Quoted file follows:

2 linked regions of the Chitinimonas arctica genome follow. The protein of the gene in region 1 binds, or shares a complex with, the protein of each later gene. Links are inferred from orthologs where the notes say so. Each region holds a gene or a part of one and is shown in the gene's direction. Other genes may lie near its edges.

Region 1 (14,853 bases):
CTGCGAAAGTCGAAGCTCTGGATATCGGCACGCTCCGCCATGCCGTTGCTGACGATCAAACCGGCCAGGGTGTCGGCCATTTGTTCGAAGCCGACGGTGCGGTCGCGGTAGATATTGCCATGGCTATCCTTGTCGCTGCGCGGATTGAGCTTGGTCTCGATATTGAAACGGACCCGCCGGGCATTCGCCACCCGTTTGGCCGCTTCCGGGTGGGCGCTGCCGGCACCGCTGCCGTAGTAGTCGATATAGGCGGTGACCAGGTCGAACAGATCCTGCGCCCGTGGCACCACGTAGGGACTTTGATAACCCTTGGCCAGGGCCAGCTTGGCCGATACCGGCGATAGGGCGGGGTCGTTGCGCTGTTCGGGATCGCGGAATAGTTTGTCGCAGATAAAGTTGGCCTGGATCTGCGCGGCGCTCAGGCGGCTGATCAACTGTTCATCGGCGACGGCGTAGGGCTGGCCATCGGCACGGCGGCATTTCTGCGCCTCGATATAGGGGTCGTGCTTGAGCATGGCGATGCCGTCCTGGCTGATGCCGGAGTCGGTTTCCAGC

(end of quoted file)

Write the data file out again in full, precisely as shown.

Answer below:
2 linked regions of the Chitinimonas arctica genome follow. The protein of the gene in region 1 binds, or shares a complex with, the protein of each later gene. Links are inferred from orthologs where the notes say so. Each region holds a gene or a part of one and is shown in the gene's direction. Other genes may lie near its edges.

Region 1 (14,853 bases):
CTGCGAAAGTCGAAGCTCTGGATATCGGCACGCTCCGCCATGCCGTTGCTGACGATCAAACCGGCCAGGGTGTCGGCCATTTGTTCGAAGCCGACGGTGCGGTCGCGGTAGATATTGCCATGGCTATCCTTGTCGCTGCGCGGATTGAGCTTGGTCTCGATATTGAAACGGACCCGCCGGGCATTCGCCACCCGTTTGGCCGCTTCCGGGTGGGCGCTGCCGGCACCGCTGCCGTAGTAGTCGATATAGGCGGTGACCAGGTCGAACAGATCCTGCGCCCGTGGCACCACGTAGGGACTTTGATAACCCTTGGCCAGGGCCAGCTTGGCCGATACCGGCGATAGGGCGGGGTCGTTGCGCTGTTCGGGATCGCGGAATAGTTTGTCGCAGATAAAGTTGGCCTGGATCTGCGCGGCGCTCAGGCGGCTGATCAACTGTTCATCGGCGACGGCGTAGGGCTGGCCATCGGCACGGCGGCATTTCTGCGCCTCGATATAGGGGTCGTGCTTGAGCATGGCGATGCCGTCCTGGCTGATGCCGGAGTCGGTTTCCAGC